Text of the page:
Bradford Pear Bounty Program

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For the benefit our urban tree canopy, the City of Frostburg has instituted a Bradford Pear Bounty Program. By removing a Bradford Pear on private property within city limits, the City will provide the property owner with a native tree species to replace the Bradford Pear. You can choose an Eastern Redbud, Flowering Dogwood, or Red Maple. All replacement trees will be at least 4 feet tall with a 1/2 inch wide trunk. City residents that would like to participate in the program must complete the application (page 2) and submit photos of the tree. You will be notified once the tree identification has been confirmed by the Shade Tree Commission. This program is limited to the first 25 qualified applicants.

Tree removal is the responsibility of the property owner. After removal by the property owner, documentation will need to be provided. Once removal has been verified, the selected tree species will be made available for pick-up near the Frostburg Pool on, or around, April 3, 2020. Planting of the new tree is the responsibility of the property owner. Planting guidelines and recommendations will be provided.

The Bradford Pear Tree originated in China and was introduced in 1964 by the US Department of Agriculture as an ornamental tree. The tree was supposed to be the perfect street tree, with an early bloom, a restricted pyramidal shape, a good fall color, and unable to reproduce. Many landscapers, urban planners, and homeowners agreed. So much so, that today it can be found almost everywhere.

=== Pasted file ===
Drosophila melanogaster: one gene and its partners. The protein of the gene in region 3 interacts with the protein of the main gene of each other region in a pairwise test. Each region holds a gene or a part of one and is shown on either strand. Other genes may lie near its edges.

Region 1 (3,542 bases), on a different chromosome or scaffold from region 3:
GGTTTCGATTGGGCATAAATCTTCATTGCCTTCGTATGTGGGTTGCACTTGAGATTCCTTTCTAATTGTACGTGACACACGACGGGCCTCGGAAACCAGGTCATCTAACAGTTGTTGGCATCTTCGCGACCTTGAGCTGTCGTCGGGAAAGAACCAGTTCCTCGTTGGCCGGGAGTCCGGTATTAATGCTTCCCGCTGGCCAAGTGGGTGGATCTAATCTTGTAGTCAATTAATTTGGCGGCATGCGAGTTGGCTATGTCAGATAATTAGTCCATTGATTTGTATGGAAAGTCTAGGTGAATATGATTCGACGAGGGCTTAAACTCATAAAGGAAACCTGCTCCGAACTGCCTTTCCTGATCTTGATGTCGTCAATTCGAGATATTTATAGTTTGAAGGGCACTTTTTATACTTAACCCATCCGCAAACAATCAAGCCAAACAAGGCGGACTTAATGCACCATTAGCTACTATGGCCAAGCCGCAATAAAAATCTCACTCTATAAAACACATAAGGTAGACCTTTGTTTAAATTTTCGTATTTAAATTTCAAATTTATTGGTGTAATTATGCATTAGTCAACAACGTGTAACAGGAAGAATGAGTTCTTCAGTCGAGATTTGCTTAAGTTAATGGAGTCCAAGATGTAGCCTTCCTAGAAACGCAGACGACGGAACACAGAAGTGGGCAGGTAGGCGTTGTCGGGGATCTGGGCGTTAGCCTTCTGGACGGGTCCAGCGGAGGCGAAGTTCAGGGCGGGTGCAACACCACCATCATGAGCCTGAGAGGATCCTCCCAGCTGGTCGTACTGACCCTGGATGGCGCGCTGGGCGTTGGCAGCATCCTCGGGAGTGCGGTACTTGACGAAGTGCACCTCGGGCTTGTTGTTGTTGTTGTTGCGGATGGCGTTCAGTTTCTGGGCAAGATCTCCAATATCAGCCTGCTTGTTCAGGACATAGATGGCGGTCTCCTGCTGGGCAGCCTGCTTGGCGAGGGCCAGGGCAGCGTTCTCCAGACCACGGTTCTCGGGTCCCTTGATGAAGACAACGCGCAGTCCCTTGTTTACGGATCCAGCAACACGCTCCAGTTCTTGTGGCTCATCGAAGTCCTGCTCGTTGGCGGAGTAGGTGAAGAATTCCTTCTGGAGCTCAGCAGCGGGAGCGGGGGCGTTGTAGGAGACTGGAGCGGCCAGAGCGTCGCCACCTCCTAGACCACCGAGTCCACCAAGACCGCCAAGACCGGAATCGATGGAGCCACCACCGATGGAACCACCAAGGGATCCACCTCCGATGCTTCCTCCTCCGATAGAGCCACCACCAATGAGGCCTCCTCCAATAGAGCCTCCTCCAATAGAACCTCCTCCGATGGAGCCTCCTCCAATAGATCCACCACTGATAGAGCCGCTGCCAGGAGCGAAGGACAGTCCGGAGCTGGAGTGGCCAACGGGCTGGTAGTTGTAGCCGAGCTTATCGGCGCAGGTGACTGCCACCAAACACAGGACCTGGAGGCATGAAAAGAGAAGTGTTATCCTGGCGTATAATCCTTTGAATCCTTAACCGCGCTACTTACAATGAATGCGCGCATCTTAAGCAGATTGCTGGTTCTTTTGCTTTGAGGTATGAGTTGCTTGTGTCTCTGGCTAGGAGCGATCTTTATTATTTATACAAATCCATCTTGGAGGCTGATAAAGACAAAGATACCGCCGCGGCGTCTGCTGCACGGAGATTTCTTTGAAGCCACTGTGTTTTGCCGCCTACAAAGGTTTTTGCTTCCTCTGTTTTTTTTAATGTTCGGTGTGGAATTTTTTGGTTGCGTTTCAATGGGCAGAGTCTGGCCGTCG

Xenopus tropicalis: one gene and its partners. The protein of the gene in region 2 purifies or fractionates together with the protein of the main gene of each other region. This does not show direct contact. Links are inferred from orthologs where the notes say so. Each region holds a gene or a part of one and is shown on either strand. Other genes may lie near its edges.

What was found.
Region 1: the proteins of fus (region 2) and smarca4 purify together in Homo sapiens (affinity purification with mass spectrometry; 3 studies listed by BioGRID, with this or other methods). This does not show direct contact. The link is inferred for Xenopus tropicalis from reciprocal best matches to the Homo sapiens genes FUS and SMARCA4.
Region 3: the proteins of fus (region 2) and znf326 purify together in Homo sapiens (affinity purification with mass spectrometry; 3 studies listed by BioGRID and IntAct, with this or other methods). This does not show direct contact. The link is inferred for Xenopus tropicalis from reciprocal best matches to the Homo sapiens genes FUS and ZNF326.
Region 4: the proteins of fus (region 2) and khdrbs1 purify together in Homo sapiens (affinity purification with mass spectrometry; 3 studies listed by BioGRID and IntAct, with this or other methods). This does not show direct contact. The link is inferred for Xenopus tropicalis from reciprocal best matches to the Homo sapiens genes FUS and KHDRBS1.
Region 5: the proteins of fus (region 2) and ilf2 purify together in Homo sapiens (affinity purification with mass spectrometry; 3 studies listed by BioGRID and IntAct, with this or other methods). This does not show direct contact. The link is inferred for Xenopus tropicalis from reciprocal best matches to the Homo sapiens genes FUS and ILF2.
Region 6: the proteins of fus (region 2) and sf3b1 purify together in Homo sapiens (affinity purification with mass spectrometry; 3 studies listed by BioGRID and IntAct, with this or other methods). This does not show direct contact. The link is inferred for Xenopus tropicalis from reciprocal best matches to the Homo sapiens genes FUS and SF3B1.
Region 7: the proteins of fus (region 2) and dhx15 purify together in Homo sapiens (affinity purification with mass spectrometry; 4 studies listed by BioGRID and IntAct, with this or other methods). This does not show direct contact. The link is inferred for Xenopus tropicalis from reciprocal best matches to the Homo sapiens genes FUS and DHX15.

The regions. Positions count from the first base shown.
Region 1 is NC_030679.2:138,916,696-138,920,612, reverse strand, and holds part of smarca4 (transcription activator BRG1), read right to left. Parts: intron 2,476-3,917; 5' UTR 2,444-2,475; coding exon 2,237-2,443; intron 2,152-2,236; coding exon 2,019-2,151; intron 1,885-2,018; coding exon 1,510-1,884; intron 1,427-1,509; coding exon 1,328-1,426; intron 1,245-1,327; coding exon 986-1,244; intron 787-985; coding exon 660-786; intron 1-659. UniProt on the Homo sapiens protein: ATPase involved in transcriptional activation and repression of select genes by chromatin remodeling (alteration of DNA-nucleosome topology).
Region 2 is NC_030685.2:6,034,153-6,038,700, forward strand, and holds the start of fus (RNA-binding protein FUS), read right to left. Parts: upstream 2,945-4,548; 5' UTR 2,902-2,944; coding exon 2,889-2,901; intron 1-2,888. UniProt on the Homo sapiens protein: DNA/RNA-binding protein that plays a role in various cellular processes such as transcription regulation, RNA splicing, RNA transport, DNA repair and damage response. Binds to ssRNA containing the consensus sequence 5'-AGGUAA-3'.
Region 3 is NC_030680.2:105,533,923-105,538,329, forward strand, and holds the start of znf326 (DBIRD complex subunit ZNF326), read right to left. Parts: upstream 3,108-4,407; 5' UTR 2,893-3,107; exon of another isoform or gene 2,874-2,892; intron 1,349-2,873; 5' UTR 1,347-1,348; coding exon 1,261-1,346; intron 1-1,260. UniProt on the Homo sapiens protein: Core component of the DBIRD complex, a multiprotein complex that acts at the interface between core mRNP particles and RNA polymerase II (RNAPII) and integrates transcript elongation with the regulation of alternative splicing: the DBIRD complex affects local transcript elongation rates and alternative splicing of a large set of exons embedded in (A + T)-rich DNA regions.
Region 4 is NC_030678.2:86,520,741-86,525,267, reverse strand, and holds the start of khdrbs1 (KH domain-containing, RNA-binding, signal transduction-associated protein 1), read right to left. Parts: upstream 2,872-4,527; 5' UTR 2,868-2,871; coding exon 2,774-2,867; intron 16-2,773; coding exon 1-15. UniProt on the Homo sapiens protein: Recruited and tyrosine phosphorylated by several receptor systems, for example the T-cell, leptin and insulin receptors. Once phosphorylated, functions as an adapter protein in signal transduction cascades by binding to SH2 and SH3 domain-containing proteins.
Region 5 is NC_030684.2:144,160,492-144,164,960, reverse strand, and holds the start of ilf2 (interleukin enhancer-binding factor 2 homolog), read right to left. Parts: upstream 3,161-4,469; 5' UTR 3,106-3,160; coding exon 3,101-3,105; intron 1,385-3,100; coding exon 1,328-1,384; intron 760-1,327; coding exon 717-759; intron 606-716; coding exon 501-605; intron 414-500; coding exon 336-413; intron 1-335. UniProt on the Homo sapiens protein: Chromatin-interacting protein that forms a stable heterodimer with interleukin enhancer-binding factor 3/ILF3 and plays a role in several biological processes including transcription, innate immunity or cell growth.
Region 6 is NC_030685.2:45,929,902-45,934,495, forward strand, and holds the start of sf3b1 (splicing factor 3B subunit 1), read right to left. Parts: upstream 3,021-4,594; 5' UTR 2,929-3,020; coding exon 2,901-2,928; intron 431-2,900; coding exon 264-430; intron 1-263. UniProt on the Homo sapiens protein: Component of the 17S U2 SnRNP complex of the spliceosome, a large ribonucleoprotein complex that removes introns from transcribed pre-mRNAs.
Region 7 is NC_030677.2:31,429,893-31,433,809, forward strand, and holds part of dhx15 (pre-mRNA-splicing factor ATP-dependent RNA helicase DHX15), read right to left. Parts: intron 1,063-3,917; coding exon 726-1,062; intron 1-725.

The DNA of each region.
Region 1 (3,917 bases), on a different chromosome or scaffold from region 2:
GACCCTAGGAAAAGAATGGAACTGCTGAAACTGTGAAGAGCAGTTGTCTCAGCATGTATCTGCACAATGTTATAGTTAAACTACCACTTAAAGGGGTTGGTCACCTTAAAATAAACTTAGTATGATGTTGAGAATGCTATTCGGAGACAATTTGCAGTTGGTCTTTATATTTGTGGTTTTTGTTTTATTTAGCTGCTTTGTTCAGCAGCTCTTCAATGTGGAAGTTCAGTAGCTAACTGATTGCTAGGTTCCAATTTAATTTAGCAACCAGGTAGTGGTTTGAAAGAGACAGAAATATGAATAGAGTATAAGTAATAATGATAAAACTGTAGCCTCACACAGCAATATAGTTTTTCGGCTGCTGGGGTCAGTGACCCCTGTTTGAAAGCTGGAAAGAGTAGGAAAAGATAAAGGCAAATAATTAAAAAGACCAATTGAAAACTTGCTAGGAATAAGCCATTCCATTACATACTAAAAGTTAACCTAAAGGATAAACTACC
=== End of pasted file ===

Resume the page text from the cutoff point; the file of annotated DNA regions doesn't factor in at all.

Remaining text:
• As time went on and the trees grew, it was realized that the Bradford is very susceptible to wind and ice damage. It's rare to see an old planting that doesn't have at least one tree missing a substantial chunk of its limbs and trunk. The angle of the Bradford's branches growing from the trunk is generally too narrow, and as the tightly-crowded branches grow in girth, the tree begins to push itself apart. At the first strong wind or heavy ice storm, the tree self-destructs sending large branches and/or portions of the trunk to come crashing down. Obviously, street trees that self-destruct are much more likely to damage property or injure people than trees that don't, considering their proximity to vehicles, fences, front porches, etc.

• A major concern with Bradford pears is their ability to cross-pollinate and proliferate, quickly choking out native trees and plants which can adversely affect other native species as well including mammals, birds, and insects.

• Although they’re sterile and can’t pollinate other Bradford Pears, they can cross-pollinate other pear trees such as Callery pears which have 4-inch long thorns that can shred tractor tires and can’t be mowed down by the usual tractor. The trees typically need to be removed by tracked dozers, decreasing the value of agricultural or forest land to the tune of up to $3,000 per acre.

• Some people also object to the somewhat rank odor of the Bradford's flowers, and the modest mess created by its fruit.

• All of the reasons above have led to the Bradford Pear being listed as an invasive species and some cities (Pittsburgh) going so far as to ban them from being planted.